March 4, 2003
Members of the General Aviation Coalition (GAC), including AOPA and representing virtually every aspect of general aviation, are calling on President Bush to speak out against Chicago Mayor Richard M. Daley's destruction of Merrill C. Meigs Field and take steps to prevent any similar local action in other communities.
In a joint letter to the President, GAC members said, "We are concerned about who is responsible for decisions affecting national security. The general aviation community...is shocked and outraged that a mayor, using the pretext of national security, can destroy a national asset, create a significant safety risk and reduce capacity in an area already faced with significant aviation congestion."
"Working with the GAC is just one of the fronts on which AOPA plans to fight the Meigs closure," said AOPA President Phil Boyer.
The GAC letter asks Mr. Bush to "reaffirm federal authority over security matters affecting the nation's air transportation system." The GAC leaders say Daley's destruction of the runway at Meigs is akin to a mayor destroying on- and off-ramps to the federal interstate highways because of the possible threat of a truck bomb.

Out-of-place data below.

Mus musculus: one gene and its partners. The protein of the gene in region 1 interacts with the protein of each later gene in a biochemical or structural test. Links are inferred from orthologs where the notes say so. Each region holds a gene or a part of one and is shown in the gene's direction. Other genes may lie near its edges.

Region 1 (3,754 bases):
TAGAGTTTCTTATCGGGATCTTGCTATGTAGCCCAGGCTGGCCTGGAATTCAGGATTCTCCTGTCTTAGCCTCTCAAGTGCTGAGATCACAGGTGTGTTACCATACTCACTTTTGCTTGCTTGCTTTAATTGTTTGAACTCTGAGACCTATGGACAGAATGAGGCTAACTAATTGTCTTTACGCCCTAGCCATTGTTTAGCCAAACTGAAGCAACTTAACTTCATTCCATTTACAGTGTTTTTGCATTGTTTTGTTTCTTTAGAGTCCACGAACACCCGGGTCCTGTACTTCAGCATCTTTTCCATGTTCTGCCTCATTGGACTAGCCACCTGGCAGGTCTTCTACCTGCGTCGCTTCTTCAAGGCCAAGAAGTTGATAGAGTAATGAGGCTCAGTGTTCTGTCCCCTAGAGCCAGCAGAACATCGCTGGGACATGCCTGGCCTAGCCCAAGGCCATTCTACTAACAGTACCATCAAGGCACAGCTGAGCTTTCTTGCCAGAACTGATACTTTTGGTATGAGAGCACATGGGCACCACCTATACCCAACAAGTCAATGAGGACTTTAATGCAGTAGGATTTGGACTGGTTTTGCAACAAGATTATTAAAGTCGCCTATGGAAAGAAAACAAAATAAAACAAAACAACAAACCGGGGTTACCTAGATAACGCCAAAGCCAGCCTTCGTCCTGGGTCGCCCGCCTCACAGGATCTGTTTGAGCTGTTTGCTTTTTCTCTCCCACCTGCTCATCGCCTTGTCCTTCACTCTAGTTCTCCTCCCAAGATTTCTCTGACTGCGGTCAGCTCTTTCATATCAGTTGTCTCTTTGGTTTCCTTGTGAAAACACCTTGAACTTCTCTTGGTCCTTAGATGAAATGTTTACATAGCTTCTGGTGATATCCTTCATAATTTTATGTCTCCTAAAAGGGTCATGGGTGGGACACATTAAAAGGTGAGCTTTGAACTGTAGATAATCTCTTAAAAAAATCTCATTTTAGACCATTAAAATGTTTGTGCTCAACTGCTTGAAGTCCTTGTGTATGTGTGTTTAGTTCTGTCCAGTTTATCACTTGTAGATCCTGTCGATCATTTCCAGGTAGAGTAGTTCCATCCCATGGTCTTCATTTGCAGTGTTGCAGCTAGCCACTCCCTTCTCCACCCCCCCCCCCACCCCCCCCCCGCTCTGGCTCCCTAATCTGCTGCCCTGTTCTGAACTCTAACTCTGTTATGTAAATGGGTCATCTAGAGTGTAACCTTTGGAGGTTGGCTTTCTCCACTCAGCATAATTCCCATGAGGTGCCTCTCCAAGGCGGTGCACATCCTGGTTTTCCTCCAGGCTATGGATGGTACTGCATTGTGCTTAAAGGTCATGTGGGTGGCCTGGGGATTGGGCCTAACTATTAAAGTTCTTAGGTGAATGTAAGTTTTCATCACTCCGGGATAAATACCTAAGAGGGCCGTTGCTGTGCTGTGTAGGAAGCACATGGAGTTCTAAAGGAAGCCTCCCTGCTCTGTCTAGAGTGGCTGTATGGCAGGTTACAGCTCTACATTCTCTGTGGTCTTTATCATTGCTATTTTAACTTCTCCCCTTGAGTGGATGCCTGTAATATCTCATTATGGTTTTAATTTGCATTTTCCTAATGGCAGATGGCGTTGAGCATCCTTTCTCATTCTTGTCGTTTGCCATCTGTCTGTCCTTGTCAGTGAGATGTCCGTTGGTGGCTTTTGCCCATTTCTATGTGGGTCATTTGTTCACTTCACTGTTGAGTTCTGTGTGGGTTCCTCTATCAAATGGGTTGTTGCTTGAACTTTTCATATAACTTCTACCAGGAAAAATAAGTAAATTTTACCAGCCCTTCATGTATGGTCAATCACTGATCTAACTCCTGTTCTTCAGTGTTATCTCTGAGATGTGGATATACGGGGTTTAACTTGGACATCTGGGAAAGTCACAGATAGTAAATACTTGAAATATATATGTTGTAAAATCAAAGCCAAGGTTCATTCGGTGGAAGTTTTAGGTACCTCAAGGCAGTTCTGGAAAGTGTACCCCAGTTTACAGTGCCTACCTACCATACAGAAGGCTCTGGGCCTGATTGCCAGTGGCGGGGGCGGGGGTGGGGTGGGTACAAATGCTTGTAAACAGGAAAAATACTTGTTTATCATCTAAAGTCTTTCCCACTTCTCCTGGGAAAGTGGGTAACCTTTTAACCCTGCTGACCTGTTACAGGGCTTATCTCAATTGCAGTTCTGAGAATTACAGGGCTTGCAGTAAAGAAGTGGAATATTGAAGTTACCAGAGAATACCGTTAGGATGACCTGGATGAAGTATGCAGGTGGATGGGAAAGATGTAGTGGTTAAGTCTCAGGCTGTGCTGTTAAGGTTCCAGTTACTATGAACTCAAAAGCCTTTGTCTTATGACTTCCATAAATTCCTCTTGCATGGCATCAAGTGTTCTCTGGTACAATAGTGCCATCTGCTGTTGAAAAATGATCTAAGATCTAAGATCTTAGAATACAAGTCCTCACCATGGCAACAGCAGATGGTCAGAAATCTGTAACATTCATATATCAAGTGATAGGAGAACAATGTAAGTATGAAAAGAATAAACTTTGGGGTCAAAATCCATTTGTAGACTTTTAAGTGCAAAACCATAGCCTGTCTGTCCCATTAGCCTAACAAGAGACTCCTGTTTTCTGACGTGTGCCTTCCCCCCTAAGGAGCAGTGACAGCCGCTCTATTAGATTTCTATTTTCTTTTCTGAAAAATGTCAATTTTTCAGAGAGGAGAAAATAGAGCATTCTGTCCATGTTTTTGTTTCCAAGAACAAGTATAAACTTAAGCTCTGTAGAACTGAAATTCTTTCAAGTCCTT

"Elevating the importance of our national system of airports to that of our national system of highways will send a clear signal to those who would justify their actions in the name of homeland protection. No local official should be allowed to damage unilaterally the national aviation system as was demonstrated on Monday."
The letter concludes, "Please do not stand idly by as our nation's airports and airspace face a patchwork of restrictions and closures via local and state power grabs."
Members of the General Aviation Coalition signing the letter included AOPA, the Experimental Aircraft Association (EAA), the General Aviation Manufacturers Association (GAMA), the Helicopter Association International (HAI), the National Air Transportation Association (NATA), and the National Business Aviation Association (NBAA).
AOPA expressed concern in a meeting with town officials from East Hampton, New York, that restrictions proposed to curb airport noise “overwhelmingly” generated by transient commercial flights would unfairly burden traditional airport users.
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